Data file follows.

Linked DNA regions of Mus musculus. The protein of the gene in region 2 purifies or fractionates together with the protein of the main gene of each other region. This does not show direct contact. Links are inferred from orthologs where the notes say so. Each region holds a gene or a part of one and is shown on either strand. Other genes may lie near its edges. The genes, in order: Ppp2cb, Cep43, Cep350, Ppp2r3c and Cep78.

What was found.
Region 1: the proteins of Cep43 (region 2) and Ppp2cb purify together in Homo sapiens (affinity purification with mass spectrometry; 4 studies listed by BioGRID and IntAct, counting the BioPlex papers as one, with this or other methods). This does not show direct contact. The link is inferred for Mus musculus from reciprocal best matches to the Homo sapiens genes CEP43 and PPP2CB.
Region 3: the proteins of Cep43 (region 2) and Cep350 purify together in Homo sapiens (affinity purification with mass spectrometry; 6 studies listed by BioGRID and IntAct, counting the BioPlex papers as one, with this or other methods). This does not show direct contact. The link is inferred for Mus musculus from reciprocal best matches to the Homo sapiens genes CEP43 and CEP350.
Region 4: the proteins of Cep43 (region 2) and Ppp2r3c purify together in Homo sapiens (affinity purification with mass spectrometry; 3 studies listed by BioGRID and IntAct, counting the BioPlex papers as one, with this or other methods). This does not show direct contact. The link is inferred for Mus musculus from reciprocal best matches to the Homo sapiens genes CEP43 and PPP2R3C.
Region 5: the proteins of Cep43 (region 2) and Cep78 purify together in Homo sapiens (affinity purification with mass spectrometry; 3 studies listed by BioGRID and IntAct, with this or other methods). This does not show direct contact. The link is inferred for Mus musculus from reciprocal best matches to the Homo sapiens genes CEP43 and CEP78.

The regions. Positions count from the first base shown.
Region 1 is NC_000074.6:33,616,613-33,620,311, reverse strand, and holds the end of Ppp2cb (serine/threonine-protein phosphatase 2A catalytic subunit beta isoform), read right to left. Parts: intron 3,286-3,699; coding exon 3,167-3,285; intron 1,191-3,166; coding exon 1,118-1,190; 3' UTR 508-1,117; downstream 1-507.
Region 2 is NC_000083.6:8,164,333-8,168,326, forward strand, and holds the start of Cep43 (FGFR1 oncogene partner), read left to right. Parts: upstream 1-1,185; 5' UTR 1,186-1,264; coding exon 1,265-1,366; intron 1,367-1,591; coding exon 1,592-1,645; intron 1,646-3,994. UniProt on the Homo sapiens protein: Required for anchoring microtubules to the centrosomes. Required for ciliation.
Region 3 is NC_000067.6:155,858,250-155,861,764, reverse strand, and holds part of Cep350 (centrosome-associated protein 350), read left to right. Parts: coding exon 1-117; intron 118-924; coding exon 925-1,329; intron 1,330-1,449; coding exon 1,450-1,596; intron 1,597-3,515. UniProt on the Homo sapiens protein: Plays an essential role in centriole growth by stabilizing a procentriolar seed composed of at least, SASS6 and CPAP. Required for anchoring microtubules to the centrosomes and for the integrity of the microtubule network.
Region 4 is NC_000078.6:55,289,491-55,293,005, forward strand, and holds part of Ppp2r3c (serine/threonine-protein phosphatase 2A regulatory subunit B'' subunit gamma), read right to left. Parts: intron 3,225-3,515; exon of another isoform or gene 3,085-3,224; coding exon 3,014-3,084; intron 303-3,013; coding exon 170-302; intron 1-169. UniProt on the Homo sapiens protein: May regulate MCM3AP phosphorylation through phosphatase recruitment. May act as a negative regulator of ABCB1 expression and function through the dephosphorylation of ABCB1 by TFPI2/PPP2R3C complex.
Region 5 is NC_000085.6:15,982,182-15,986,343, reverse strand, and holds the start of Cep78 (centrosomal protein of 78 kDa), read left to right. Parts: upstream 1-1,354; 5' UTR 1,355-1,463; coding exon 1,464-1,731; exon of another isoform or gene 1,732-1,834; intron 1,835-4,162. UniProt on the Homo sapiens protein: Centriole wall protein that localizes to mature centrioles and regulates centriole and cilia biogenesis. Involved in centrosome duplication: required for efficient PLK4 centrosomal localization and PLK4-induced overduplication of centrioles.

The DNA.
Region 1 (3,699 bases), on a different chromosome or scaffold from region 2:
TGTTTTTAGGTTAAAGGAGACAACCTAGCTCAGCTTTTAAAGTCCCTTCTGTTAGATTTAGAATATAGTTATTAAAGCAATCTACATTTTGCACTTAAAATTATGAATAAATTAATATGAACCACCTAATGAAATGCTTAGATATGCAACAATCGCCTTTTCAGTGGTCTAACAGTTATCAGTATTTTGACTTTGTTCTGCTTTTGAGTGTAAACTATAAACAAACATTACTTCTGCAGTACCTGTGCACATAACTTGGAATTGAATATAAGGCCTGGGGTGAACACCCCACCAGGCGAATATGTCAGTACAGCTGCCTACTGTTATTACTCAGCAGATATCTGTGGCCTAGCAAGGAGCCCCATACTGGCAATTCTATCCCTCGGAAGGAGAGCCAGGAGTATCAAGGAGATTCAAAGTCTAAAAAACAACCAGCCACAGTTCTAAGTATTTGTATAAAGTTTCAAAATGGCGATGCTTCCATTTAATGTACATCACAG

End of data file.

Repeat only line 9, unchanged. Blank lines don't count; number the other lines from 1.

Region 2 is NC_000083.6:8,164,333-8,168,326, forward strand, and holds the start of Cep43 (FGFR1 oncogene partner), read left to right. Parts: upstream 1-1,185; 5' UTR 1,186-1,264; coding exon 1,265-1,366; intron 1,367-1,591; coding exon 1,592-1,645; intron 1,646-3,994. UniProt on the Homo sapiens protein: Required for anchoring microtubules to the centrosomes. Required for ciliation.